Delicate Edible Birds

If I were to recommend the best short story writers few have heard of, Lauren Groff would be at the top of my list. The tales in Delicate, Edible Birds (2009) are rich in language and imagery; the characters are so real they could walk off the page. Like Carol Shields, she depicts average women in unique situations. Take for example, "The Wife of the Dictator." In an unnamed South American country, a dictator takes a rather plain American widow as his wife. She is envied and spied upon by the upper class women--those whose husbands are government officials. After the birth of her daughter, a disappointment to the dictator, she shows signs of being beaten. Her daughter grows into a plain and fearful child.

The dictator's wife is wearing new colors..., and on her head she now wears hats with chin-length veils. When we search out her eyes, we believe we see bruises around them, and from that moment we don't search them anymore. Later we wonder if they are not bruises, if she is simply exhausted from all of the sleep she has been missing. When they are together in public, the dictator rarely turns his eyes from his wife. We almost never hear her subdued voice anymore. ( p. 152)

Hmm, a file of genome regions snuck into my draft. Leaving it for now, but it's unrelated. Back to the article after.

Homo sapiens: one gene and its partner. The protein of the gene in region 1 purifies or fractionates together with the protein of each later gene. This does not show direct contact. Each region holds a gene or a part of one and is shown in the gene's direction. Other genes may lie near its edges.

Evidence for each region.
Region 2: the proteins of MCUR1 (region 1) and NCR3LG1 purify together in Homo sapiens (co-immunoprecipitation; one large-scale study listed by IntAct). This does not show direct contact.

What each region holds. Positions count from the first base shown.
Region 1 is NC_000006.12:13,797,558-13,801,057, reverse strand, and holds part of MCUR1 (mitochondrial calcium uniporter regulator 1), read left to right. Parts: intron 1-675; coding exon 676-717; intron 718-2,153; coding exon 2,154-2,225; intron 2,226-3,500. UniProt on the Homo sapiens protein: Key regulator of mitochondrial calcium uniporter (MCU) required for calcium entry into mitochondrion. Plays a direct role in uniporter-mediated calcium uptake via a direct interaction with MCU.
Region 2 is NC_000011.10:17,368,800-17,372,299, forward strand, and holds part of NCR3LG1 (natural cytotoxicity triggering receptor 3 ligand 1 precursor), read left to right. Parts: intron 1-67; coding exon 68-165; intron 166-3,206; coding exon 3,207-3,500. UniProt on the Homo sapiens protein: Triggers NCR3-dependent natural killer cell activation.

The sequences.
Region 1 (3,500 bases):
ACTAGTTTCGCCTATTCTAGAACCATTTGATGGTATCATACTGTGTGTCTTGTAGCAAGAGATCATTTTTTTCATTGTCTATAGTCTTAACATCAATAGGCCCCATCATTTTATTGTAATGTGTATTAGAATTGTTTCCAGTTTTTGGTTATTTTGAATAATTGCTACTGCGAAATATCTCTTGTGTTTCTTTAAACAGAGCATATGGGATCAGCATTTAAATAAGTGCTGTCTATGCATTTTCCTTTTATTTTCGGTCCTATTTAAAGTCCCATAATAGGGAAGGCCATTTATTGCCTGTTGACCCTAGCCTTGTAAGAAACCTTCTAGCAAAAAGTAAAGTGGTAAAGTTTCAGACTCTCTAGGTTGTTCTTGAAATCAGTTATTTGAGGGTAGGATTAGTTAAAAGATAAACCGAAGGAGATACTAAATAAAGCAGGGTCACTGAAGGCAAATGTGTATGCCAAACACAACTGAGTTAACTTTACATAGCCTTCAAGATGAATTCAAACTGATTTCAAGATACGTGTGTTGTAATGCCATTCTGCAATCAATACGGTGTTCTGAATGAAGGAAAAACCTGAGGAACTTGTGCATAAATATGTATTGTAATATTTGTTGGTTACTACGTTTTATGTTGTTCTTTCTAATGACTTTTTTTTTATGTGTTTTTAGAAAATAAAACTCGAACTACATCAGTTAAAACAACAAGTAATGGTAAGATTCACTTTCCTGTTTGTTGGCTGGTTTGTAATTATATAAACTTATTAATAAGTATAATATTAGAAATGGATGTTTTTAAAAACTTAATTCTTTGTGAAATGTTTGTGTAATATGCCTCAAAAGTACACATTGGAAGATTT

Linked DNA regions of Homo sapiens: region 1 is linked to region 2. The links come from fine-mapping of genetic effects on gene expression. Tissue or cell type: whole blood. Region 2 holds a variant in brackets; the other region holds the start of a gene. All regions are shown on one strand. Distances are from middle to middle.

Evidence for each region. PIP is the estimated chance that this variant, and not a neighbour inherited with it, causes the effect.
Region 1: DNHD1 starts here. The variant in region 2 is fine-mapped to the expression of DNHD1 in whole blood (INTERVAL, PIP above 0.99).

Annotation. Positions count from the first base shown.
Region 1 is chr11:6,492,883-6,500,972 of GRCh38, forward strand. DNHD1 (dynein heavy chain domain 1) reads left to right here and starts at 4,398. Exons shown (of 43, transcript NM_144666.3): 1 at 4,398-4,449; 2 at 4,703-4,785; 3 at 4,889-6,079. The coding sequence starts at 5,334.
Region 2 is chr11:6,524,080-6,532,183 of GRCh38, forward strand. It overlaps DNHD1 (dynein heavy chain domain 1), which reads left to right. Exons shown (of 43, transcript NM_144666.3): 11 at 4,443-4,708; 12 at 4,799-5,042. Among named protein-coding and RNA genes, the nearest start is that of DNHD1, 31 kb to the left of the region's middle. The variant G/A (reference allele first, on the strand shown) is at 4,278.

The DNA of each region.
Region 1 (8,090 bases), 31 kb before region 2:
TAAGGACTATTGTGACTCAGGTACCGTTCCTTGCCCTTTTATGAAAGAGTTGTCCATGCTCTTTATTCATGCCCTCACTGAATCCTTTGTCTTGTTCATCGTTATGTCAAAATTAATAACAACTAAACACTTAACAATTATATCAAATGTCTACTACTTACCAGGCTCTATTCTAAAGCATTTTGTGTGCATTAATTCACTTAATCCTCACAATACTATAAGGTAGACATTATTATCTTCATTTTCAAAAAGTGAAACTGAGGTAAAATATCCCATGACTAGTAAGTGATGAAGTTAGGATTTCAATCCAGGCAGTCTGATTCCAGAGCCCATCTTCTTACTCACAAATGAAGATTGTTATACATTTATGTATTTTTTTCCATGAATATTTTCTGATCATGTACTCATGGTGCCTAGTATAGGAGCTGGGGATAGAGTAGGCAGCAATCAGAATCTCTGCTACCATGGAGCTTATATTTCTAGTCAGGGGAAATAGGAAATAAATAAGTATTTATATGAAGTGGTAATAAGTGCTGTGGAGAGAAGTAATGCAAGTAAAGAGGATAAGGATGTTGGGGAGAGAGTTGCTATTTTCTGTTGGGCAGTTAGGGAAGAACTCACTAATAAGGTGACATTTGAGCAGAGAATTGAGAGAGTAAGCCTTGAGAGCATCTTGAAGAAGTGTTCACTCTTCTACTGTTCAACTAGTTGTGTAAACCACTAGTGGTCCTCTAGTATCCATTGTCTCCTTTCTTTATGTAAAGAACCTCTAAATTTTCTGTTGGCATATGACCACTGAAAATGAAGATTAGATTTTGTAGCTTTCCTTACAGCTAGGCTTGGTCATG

As revolution brews in the country, the modern women who narrate this story quake with fear. The American wife, now "ugly with fatigue (p. 156)" speaks to them over tea and admits that in her dreams, she has visions of her husband's atrocities. But the spotlight is not really on the wife, but on the callous women watching her. Yet they, too, are hostages to the violence around them. Ultimately, Groff grants them self-awareness if not culpability.

In "L. Debard and Aliette," Groff depicts unrequited love, as she does in "Sir Fleeting." In the first story, we have a former Olympic swimmer who helps a Polio victim regain the use of her legs and go on to be a Gold Medalist herself. The character, Aliette, is loosely based on the real life of Ethelda Bleibtrey. The story has an unusual and brutal twist.

In "Sir Fleeting," a woman looks back on her youth and her life-long passion for a handsome but shallow man. There is marked contrast between the wholesome eighteen year old she once was and the lonely, elderly woman she is now. As she glances at her reflection in an elevator door, she remarks: Whatever it was I'd had in that picture had seeped away over the years, a rubber tire with a long, slow leak. (p. 194)"

Every tale in this collection harbors a surprise. Each ending, some shocking, some merely revelatory, prove Lauren Groff a master storyteller with a unique understanding of the human heart. She depicts people in their full humanity, capable of deep love or great cruelty. Above all, she is a writer whose every sentence contains a wealth of meaning and beautiful prose.

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